I’ve been thinking about Williams’ performance all day now, and I keep wanting to compare it to when I saw Neil Young’s Ragged Glory tour. It just so happened that we were in a similar state of political unrest when I trecked out to Auburn Hills to see Neil play with Crazy Horse in 1991. He came out of the darkness with a distorted guitar note that rippled into another of Dylan’s songs, “Blowing in the Wind.” Charging up the crowd from the draw, he and the Horse told it straight: Support the troops, think twice about the war. Not unlike Williams, his set had some slow numbers, some rockers, some electric, some acoustic. But we didn’t sit on our hands, because Neil had given us reason to stand in patriotic pride, in defiance, in awe. Williams may have given us just as much, but she was already half out the door when the message came. And part of me doesn’t blame her, because part of me doesn’t think the audience or the promoter would have wanted it differently.
After all, just one more song and it was eleven o’clock—time for the respectable people to go home and return the babysitter—and the lights came on. Lucinda had delivered, at truly the eleventh hour. We were all happy, but as I scanned the crowd, there were a few that had the same look in their eyes as I did. Again: What are we doing here? We should have been sitting down at the bar right now, trying to carry on a conversation over the ringing in our ears, debating the merits of Essence and Sweet Old World. We should at least have been able to light up, smoke that after-climax biscuit, and rub our weary eyes.
And this problem is not just here at this show, but everywhere. Good old venues are disappearing, replaced by clean and corporatized places in neighborhoods where people with good jobs aren’t afraid to park. Promoters aren’t willing to take any chances, and when the non-mainstream, usually-NPR-backed artists do tour nationally they all seem to get stuck into a sort of pre-fabbed concert experience that’s about as exciting as going out to get a frappucino. Williams’ statement is downright daring in this climate. Even in a place as supposedly progressive as Ann Arbor, there’s just no space for the sort of venue or band that might push the limits of social acceptance. Don’t believe me? Ask Chris Robinson why he plays in neighboring Ypsilanti when he comes to town now and whether it has anything to do with the Black Crowe’s “no-enforcement” of marijuana laws requirement at their concerts.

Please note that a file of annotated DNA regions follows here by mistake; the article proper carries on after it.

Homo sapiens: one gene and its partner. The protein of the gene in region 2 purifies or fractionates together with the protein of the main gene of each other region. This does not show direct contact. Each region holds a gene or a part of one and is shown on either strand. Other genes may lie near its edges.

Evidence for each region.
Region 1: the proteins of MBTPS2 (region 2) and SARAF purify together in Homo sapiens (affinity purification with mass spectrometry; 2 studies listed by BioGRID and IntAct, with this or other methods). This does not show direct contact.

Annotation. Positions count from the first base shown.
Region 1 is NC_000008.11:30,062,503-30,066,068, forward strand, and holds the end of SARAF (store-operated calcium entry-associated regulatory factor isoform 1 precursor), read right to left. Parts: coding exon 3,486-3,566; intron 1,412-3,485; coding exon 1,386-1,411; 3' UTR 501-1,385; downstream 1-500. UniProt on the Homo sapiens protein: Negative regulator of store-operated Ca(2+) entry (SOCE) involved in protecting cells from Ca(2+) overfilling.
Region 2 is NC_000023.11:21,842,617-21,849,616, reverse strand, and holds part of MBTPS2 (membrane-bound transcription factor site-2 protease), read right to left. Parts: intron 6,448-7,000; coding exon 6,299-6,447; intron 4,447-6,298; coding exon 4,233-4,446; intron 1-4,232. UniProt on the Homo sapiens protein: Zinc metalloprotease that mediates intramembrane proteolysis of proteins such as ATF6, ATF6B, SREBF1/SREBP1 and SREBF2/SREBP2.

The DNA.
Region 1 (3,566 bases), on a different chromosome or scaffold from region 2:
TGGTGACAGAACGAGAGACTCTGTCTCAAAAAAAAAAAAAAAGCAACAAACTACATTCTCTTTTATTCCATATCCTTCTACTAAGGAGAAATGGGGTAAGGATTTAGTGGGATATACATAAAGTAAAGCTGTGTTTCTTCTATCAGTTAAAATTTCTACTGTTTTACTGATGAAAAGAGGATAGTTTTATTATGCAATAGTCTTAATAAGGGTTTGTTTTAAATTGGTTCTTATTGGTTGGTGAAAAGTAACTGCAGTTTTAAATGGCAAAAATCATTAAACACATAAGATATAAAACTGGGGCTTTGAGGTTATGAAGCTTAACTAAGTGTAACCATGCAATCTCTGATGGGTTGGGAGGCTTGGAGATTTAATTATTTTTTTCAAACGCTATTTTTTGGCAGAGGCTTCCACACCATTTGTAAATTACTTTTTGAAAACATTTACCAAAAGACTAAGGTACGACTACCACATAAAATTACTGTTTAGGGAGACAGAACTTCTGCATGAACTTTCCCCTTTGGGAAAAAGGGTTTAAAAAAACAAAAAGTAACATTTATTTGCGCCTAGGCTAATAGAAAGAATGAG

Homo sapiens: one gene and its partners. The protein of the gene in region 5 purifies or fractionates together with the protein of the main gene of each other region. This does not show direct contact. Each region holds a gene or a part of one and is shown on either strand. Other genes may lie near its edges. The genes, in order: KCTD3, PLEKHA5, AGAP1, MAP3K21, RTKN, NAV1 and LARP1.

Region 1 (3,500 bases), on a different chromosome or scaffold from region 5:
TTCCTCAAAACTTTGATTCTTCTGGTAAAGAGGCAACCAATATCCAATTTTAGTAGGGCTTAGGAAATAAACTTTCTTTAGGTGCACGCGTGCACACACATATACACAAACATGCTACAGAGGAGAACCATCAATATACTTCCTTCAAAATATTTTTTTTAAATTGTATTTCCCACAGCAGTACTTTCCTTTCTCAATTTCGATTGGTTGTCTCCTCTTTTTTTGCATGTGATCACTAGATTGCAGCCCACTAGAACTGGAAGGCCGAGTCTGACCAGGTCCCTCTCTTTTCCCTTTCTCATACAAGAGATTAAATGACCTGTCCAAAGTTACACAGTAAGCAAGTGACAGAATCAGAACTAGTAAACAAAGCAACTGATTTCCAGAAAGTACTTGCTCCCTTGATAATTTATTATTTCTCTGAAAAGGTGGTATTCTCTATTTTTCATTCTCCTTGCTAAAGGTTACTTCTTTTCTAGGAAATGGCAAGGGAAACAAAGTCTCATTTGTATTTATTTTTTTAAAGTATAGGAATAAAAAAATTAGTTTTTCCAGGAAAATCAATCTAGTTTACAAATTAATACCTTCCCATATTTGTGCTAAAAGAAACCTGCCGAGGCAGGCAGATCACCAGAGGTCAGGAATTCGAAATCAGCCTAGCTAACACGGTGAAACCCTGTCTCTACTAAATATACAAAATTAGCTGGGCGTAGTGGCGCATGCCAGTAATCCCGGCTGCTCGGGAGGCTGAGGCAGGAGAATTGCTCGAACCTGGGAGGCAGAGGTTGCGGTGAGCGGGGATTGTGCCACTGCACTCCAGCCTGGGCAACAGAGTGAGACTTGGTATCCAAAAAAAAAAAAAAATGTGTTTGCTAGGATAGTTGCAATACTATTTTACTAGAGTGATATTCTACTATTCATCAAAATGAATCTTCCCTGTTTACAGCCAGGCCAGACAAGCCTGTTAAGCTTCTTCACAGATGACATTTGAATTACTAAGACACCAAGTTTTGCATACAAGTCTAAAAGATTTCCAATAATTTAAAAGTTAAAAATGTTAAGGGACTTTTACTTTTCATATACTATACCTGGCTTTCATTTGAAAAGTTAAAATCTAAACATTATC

Audiences are perhaps even more to blame. I remember going to see Johnny Cash at a county fair a few years ago and being told to shut up by some jackass in front of me because I was singing along to “I Walk the Line.” That guy seems to turn up more and more with every show I attend. He paid his Ticketmaster service fee* and damn it, that gives him a right to sit on his ass and be pissed at anyone who wants to Stand Up and Shout. Considering that everyone can already “see” the artists on VH1 and MTV, the ostensible reason to come to the show is to see and hear something bigger, something more than what you can find on the recordings. Yet it’s almost as if a sizeable chunk of the people come to shows to sit and listen with the expectation that things will be “as seen on TV.” Are artists afraid to fuck with a song (in the fashion of Wilco’s amazing “punk” version of “Passenger Side”) because some radio-listener might not recognize it? Tell me it ain’t so. . .
There’s trouble everywhere in the music biz these days, from radio banality to blockbuster-oriented sales tactics to independent record store failures to ridiculously-priced pay-TV mega-concerts. Add the deterioration of the local live concert to the list. If things continue this way, I might just have to move to Austin…
*My ticket was bought at the box office without paying Ticketmaster one red cent in service fees. Fuck Barry Diller.